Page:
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Bitter Orange
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Claire Fuller
Bitter Orange by Claire Fuller at Abbey's Bookshop,

Bitter Orange

Claire Fuller


Fig Tree

Fiction & Literature;
Crime & mystery;
Thriller & suspense


288 pages

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Frances Jellico is dying, her memory clouded by illness. A man who calls himself a vicar visits her often, determined to extract a confession from her. He wants to know what really happened that fateful summer of 1969, when Frances, tasked with surveying the Lyntons' garden architecture for the absent owner, first set eyes on the glamorous, bohemian Cara and Peter. He will want to know how she tumbled into their dazzling lives- the wine-drenched dinners, the skies hot and hazy with cigarettes. The Judas hole she used to spy on the couple.

And the crime that split their lives open like rotten fruit.

By:   Claire Fuller
Imprint:   Fig Tree
Country of Publication:   United Kingdom
Dimensions:   Height: 198mm,  Width: 129mm,  Spine: 18mm
Weight:   202g
ISBN:   9780241983461
ISBN 10:   0241983460
Pages:   288
Publication Date:   May 2019
Audience:   General/trade ,  ELT Advanced
Format:   Paperback
Publisher's Status:   Active

Claire Fuller was born in Oxfordshire, England, in 1967. She gained a degree in sculpture from Winchester School of Art, but went on to have a long career in marketing and didn't start writing until she was forty. She has an MA in Creative and Critical Writing from the University of Winchester and lives in Hampshire with her husband and two children. She is also an artist and sculptor and has had several short stories published. Our Endless Numbered Days is her first novel.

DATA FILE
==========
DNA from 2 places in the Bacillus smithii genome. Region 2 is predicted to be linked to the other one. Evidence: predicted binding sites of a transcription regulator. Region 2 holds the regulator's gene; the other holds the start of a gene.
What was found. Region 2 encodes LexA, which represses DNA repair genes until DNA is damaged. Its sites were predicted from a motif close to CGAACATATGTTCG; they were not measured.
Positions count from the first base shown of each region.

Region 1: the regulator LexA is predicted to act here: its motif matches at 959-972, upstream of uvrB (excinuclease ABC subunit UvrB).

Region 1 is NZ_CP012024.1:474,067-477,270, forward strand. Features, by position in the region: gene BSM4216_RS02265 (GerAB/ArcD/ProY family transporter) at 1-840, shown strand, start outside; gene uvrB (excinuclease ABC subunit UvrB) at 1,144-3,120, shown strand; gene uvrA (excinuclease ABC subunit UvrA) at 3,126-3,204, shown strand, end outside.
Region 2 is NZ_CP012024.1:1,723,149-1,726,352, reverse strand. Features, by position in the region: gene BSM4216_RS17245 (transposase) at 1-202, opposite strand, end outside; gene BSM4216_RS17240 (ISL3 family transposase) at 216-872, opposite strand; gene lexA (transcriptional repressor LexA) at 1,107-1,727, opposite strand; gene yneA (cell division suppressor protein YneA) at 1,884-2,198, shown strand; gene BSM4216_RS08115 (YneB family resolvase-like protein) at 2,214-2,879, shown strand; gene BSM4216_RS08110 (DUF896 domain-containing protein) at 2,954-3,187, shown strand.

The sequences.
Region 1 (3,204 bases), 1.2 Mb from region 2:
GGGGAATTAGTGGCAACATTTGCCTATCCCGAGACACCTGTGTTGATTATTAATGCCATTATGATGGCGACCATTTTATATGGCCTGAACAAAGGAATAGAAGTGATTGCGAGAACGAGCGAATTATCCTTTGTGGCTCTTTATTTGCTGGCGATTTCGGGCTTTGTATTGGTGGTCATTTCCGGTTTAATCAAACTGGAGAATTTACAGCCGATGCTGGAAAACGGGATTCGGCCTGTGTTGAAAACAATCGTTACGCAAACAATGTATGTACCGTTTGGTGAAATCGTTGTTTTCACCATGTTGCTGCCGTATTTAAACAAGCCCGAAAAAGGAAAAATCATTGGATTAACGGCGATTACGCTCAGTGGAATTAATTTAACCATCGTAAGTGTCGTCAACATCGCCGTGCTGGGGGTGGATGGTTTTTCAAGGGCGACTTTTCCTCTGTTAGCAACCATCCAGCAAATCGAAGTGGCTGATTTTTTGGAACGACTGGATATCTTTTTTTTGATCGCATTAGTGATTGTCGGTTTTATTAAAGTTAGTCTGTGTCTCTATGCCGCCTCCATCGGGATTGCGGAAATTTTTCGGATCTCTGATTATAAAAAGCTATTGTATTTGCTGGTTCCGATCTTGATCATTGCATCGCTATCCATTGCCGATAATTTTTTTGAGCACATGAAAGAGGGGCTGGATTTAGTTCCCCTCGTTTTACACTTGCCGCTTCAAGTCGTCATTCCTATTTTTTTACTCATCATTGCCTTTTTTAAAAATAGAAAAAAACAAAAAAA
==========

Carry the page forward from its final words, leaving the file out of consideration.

Rich and compelling. Fuller is an accomplished writer * Observer * Reminds me of JL Carr's A Month in the Country, Daphne Du Maurier's Jamaica Inn, and Shirley Jackson's We Have Always Lived in the Castle. Incredibly atmospheric, vivid, and intriguing. I had to keep reminding myself that I wasn't reading a forgotten classic. * Emma Healey * A stealthy shocker about thwarted desire. A sinister, slow-burn tale that saves its most heart-wrenching revelation for last * Metro * A delicate and disturbing read, alive with love, lust, envy and guilt * S Magazine * A twisty, thorny, darkly atmospheric page turner about loneliness and belonging * Gabriel Tallent, author of My Absolute Darling * As haunting as tuberose and delicate as a scalpel * Laline Paull * Bitter Orange reads like an assured, old-school, du Maurieresque classic. It's an atmospheric page-turner that speeds us towards a bloody climax of shocks and surprises * Irish Times * Heady, claustrophobic . . . makes for perfect heatwave reading. Echoes Penelope Lively's Booker-winning Moon Tiger, Anita Brookner's Look At Me, and Sarah Waters' The Little Stranger * Independent * A rich and hypnotic read * Tatler * A sinister story that considers the terrifying lengths people will go to escape their pasts. In the vein of Shirley Jackson's bone-chilling The Haunting of Hill House, Fuller's disturbing novel will entrap readers in its twisty narrative, leaving them to reckon with what is real and what is unreal. An intoxicating, unsettling masterpiece. * Kirkus * Sinister and suspenseful, this gothic novel simmers with guilt, lust and envy * Mail on Sunday * Bewitching, otherworldly . . . full of dark foreboding. Claire Fuller is a dazzling storyteller. * Scotsman * It is rare for me to put down a novel and then immediately consider rereading it to see what cleverness I might have missed. This time, though, I am tempted. * Lucy Atkins, Sunday Times * This darkly smouldering, desperately sad, superior psychological thriller contains shades of Zoe Heller's Notes On A Scandal * Daily Mail * A compulsive page-turner. Fuller creates an atmosphere of simmering menace with all the assurance of a latter-day Daphne du Maurier * The Times * A rich, dark pressure cooker of a novel that simmers with slow heat and suppressed tension * Ruth Ware * Dark, beautifully written. It reminds me very much of Ian McEwan's Atonement, with similar slow-build tension and claustrophobic atmosphere * The Pool * An exquisite and skilfully written novel, which worms its way under your skin while Frances's loneliness seeps off every page * Red * Fuller is a master at summoning the atmosphere of a heady, hot summer that thrums with tension * Stylist * Multi-layered, lush, twisty and brilliantly clever * The Sunday Mirror * A smart creation from a skilled writer: a heady psychological novel that builds its layers carefully to allow gradual revelations and stomach-churning surprises * Financial Times * Beautiful and sinister with a gothic thriller feel * Prima * Atmospheric. Rich, clever and very readable. * Amanda Craig, Telegraph * Full of complex characters and narrative richness * The Sunday Times Culture * Loneliness, guilt and atonement are at the heart of the atmospheric Bitter Orange * Good Housekeeping * Naturally engaging and elegantly written. Fuller is an amply gifted storyteller * Spectator * With shades of Brideshead and Manderley, Claire Fuller's atmospheric third novel plays a satisfyingly unpredictable game with reader expectations. Prepare to be meticulously unsettled and horribly enthralled * Country Life * Full of dark foreboding. Claire Fuller is a dazzling storyteller * Belfast Telegraph * Cannily releasing clues on the way to an explosive finale . . . The lush setting and remarkable characters make for an immersive mystery * Publishers Weekly * Elegant, atmospheric, vivid * The Big Issue *

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